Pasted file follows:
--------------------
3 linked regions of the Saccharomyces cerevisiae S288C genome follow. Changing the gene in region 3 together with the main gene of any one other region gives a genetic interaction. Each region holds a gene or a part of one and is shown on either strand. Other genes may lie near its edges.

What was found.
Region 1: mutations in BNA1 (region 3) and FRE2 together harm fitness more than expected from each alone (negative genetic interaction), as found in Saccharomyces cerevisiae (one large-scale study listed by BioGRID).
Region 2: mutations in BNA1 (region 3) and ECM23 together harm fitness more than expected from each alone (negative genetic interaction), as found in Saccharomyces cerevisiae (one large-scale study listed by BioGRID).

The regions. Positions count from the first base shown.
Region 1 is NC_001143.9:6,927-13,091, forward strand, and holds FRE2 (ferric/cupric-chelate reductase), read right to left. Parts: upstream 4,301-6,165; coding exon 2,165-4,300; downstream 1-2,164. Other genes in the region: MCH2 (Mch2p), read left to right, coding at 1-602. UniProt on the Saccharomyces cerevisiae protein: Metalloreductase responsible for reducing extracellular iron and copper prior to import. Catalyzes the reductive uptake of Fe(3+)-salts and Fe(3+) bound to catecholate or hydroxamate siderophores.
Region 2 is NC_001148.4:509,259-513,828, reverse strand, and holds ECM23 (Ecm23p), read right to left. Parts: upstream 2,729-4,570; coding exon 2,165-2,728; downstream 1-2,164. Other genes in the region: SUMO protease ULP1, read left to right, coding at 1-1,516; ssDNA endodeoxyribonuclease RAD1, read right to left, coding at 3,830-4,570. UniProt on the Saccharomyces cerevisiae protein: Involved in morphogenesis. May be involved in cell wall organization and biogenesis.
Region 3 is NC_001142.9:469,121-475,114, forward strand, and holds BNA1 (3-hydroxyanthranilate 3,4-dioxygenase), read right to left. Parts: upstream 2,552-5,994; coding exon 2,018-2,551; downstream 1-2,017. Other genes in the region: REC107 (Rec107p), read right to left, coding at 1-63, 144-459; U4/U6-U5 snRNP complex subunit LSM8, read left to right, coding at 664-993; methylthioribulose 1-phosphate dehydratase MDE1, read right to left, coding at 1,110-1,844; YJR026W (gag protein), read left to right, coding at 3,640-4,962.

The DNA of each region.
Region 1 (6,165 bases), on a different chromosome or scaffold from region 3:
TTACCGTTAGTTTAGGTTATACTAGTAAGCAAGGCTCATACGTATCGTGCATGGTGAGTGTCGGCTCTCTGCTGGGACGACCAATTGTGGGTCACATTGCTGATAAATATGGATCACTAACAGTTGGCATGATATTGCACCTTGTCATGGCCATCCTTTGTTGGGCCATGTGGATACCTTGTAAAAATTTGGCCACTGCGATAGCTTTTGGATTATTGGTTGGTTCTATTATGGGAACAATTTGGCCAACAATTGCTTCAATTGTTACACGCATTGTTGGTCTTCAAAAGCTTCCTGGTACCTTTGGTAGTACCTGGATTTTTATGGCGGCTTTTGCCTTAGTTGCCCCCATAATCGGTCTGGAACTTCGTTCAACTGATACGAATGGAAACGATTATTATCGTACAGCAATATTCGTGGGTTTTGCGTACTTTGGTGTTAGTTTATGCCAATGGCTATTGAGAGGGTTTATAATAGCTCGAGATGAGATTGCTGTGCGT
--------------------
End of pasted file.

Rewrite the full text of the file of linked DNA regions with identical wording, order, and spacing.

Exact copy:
3 linked regions of the Saccharomyces cerevisiae S288C genome follow. Changing the gene in region 3 together with the main gene of any one other region gives a genetic interaction. Each region holds a gene or a part of one and is shown on either strand. Other genes may lie near its edges.

What was found.
Region 1: mutations in BNA1 (region 3) and FRE2 together harm fitness more than expected from each alone (negative genetic interaction), as found in Saccharomyces cerevisiae (one large-scale study listed by BioGRID).
Region 2: mutations in BNA1 (region 3) and ECM23 together harm fitness more than expected from each alone (negative genetic interaction), as found in Saccharomyces cerevisiae (one large-scale study listed by BioGRID).

The regions. Positions count from the first base shown.
Region 1 is NC_001143.9:6,927-13,091, forward strand, and holds FRE2 (ferric/cupric-chelate reductase), read right to left. Parts: upstream 4,301-6,165; coding exon 2,165-4,300; downstream 1-2,164. Other genes in the region: MCH2 (Mch2p), read left to right, coding at 1-602. UniProt on the Saccharomyces cerevisiae protein: Metalloreductase responsible for reducing extracellular iron and copper prior to import. Catalyzes the reductive uptake of Fe(3+)-salts and Fe(3+) bound to catecholate or hydroxamate siderophores.
Region 2 is NC_001148.4:509,259-513,828, reverse strand, and holds ECM23 (Ecm23p), read right to left. Parts: upstream 2,729-4,570; coding exon 2,165-2,728; downstream 1-2,164. Other genes in the region: SUMO protease ULP1, read left to right, coding at 1-1,516; ssDNA endodeoxyribonuclease RAD1, read right to left, coding at 3,830-4,570. UniProt on the Saccharomyces cerevisiae protein: Involved in morphogenesis. May be involved in cell wall organization and biogenesis.
Region 3 is NC_001142.9:469,121-475,114, forward strand, and holds BNA1 (3-hydroxyanthranilate 3,4-dioxygenase), read right to left. Parts: upstream 2,552-5,994; coding exon 2,018-2,551; downstream 1-2,017. Other genes in the region: REC107 (Rec107p), read right to left, coding at 1-63, 144-459; U4/U6-U5 snRNP complex subunit LSM8, read left to right, coding at 664-993; methylthioribulose 1-phosphate dehydratase MDE1, read right to left, coding at 1,110-1,844; YJR026W (gag protein), read left to right, coding at 3,640-4,962.

The DNA of each region.
Region 1 (6,165 bases), on a different chromosome or scaffold from region 3:
TTACCGTTAGTTTAGGTTATACTAGTAAGCAAGGCTCATACGTATCGTGCATGGTGAGTGTCGGCTCTCTGCTGGGACGACCAATTGTGGGTCACATTGCTGATAAATATGGATCACTAACAGTTGGCATGATATTGCACCTTGTCATGGCCATCCTTTGTTGGGCCATGTGGATACCTTGTAAAAATTTGGCCACTGCGATAGCTTTTGGATTATTGGTTGGTTCTATTATGGGAACAATTTGGCCAACAATTGCTTCAATTGTTACACGCATTGTTGGTCTTCAAAAGCTTCCTGGTACCTTTGGTAGTACCTGGATTTTTATGGCGGCTTTTGCCTTAGTTGCCCCCATAATCGGTCTGGAACTTCGTTCAACTGATACGAATGGAAACGATTATTATCGTACAGCAATATTCGTGGGTTTTGCGTACTTTGGTGTTAGTTTATGCCAATGGCTATTGAGAGGGTTTATAATAGCTCGAGATGAGATTGCTGTGCGT